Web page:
Category Archives: 1950

Rashômon (1950)

No one tells a lie after he’s said he’s going to tell one.

— Commoner

I do not know that many Kurosawa’s movies. I have only seen Seven Samurai and have reviewed as part of the LAMB in the Director’s Chair spotlight a while ago. I wanted to see more of Kurosawa’s film because I enjoyed Seven Samurai very much. I wanted the #8o Film of All Time on IMDb, Rashomon. It was nominated for Best Art Direction, but it won an Honorary Award for Foreign Language Film, not the competitive Oscar. It was expected to be blown away, but I felt cheated.

The story takes place in the ruined temple of Rashômon where is a torrential rainstorm. A Commoner (Kichijirô Ueda) seeks refuse from the rain. He sees the Priest (Minoru Chiaki) and the Woodcutter (Takashi Shimura) look visibly distraught. The Commoner asks the men what is disturbing them. The Woodcutter tells him about a terrible that happened in the middle of woods on top of the mountain.

He recounts finding a woman’s hat in a tree branch, then a samurai’s cap, a piece of rope and finally the samurai’s body. He goes to the police. The Woodcutter tells his account to the trial of the bandit, Tajômaru (Toshirô Mifune).

Tajômaru tells his tale when the Policeman (Daisuke Katô) arrested in the woods after the murder. Tajômaru tells why he did what he did, because he wanted to capture the wife, Masako (Machiko Kyô) of her husband, Takehiro Kanazawa (Masayuki Mori), but not kill him. Tajômaru ties up husband to a nearby tree. Masako tries to stab Tajômaru with her pearl inlay. He forces himself upon her. Afterwards, Masako says that he dies or her husband.

The Woodcutter thinks that the story is a lie. The movie gives three other versions of the story. One of them is true, but which one.

The movie’s plot was not what I was expecting. Granted, I went into this completely blind. The premise seemed silly to me. I have to watch an hour and half of people counted stories from different perspectives. That’s it. I felt cheated. I thought it was going to be an epic movie, but it was very quiet and subdued. I didn’t care for it. I started and stopped it at least three times, because I was not invested in the story.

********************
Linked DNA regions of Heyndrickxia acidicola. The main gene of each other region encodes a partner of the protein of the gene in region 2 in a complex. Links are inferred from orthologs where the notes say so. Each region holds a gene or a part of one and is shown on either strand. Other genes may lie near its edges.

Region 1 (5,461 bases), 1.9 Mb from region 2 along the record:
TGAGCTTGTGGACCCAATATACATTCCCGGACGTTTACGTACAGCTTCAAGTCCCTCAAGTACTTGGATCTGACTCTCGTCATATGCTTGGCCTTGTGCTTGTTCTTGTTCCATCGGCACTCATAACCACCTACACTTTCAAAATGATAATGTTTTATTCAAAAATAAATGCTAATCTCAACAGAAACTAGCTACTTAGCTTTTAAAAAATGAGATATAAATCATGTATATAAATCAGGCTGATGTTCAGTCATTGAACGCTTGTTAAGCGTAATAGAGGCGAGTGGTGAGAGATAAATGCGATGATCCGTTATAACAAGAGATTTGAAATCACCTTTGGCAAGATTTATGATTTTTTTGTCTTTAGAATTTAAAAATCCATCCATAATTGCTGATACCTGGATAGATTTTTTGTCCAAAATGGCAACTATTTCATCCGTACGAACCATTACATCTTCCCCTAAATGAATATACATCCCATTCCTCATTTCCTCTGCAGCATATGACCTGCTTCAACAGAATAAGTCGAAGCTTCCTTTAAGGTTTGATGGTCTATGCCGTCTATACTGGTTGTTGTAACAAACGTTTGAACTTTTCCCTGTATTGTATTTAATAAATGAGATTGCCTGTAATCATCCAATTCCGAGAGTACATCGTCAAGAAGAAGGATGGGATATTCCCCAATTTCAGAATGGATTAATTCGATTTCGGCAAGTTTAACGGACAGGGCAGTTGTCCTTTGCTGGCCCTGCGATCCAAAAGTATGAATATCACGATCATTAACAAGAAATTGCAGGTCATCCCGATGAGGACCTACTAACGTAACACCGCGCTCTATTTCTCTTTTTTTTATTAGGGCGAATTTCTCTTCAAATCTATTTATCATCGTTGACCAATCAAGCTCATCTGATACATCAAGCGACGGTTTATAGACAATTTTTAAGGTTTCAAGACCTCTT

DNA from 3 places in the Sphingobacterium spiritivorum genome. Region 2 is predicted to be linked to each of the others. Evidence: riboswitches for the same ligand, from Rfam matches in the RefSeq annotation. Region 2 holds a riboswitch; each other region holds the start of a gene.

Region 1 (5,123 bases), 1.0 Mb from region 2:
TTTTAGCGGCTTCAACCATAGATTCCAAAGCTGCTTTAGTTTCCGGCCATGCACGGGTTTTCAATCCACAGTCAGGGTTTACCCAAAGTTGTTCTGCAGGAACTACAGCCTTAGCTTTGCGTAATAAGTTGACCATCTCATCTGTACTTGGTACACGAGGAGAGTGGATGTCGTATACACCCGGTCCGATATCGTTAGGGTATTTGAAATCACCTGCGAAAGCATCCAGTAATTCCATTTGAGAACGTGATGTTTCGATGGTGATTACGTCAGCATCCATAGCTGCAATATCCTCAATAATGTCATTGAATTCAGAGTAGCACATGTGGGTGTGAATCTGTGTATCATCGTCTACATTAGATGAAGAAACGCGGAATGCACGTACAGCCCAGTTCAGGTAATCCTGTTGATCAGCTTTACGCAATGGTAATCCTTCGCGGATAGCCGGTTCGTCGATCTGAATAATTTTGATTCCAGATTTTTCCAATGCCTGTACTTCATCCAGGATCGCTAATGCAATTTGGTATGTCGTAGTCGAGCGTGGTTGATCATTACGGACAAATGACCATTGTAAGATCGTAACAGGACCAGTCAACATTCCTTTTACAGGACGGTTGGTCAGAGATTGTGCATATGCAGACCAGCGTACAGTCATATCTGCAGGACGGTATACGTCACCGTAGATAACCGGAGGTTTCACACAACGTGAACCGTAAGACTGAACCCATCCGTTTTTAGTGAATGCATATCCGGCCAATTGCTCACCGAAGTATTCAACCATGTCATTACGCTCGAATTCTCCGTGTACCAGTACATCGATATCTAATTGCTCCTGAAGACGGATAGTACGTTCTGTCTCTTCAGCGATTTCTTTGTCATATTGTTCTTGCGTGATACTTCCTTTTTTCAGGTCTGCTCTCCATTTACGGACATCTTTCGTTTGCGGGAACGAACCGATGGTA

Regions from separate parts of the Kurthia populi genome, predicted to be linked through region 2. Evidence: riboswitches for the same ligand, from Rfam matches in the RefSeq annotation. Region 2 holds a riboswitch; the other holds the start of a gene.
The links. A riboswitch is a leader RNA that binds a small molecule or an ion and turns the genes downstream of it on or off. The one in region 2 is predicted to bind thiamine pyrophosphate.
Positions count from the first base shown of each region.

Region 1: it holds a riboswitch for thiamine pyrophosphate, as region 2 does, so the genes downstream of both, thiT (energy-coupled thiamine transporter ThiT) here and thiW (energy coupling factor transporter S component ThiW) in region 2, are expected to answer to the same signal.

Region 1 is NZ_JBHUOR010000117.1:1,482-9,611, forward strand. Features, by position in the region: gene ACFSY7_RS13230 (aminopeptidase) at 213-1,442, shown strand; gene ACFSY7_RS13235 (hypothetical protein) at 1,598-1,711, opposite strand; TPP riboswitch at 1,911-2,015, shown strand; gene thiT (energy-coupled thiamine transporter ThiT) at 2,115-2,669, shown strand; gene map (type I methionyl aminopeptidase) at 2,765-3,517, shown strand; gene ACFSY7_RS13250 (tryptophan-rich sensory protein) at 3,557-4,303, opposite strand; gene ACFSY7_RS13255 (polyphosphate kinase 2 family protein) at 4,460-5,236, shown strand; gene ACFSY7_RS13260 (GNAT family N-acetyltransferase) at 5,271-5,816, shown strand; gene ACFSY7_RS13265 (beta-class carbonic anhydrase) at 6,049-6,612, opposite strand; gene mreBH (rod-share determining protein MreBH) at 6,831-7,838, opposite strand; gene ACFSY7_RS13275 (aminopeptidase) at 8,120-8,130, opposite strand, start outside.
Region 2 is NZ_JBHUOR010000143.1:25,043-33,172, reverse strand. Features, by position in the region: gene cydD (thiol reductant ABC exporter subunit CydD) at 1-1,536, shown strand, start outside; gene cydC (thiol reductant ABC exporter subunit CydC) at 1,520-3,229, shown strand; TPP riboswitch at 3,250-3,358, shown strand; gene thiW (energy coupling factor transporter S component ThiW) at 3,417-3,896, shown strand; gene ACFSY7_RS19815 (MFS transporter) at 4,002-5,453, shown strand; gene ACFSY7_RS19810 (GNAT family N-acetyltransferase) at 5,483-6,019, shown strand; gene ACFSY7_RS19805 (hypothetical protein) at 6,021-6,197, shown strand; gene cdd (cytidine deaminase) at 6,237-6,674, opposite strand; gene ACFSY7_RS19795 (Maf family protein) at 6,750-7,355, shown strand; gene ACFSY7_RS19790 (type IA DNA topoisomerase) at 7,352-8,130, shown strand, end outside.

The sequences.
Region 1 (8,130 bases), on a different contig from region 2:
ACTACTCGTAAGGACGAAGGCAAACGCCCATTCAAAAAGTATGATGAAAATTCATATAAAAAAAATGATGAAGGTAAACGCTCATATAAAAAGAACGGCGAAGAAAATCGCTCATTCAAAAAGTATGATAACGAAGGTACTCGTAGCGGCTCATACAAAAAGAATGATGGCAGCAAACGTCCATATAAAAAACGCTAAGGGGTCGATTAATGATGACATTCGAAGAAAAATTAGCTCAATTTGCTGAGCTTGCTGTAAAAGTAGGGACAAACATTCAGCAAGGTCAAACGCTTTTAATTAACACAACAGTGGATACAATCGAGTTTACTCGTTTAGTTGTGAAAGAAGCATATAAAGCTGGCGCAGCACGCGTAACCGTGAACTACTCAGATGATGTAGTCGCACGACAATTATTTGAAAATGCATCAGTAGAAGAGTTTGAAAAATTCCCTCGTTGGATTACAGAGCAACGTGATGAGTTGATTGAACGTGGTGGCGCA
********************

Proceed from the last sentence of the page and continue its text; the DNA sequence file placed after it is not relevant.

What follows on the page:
Judgment: The theme is interesting, but the rest is not.

Rating: 5/10

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Sunset Boulevard (1950)

I have always wanted to see #31 Movie of All Time on IMDb, Sunset Blvd. The dialogue from the movie has been in the American lexicon ever since it premiered in 1950. It is the seminal movie that every gay man should see before they die. It has Gloria Swanson and fabulous Edith Head costumes. The movie won three Oscars including Best Original Screenplay. What more could you ever want? Apparently, this gay man needed a lot more from this movie.

 A screenwriter, Joe Gillis (William Holden) is in dire straits when he cannot afford the lifestyle that he is accustomed to. He is three months behind in his rent and the repo men are knocking on his door to take his car away. desperate to find a way out of his situation, Joe goes to Paramount Studios to talk to Sheldrake (Fred Clark) about an idea that he wants greenlit.

A plucky upstart reader, Betty Schaefer (Nancy Olson) takes that his idea “Bases Loaded” is not good. They want to change the idea to make it unique. Joe is in need of a job when he is dropped by his agent.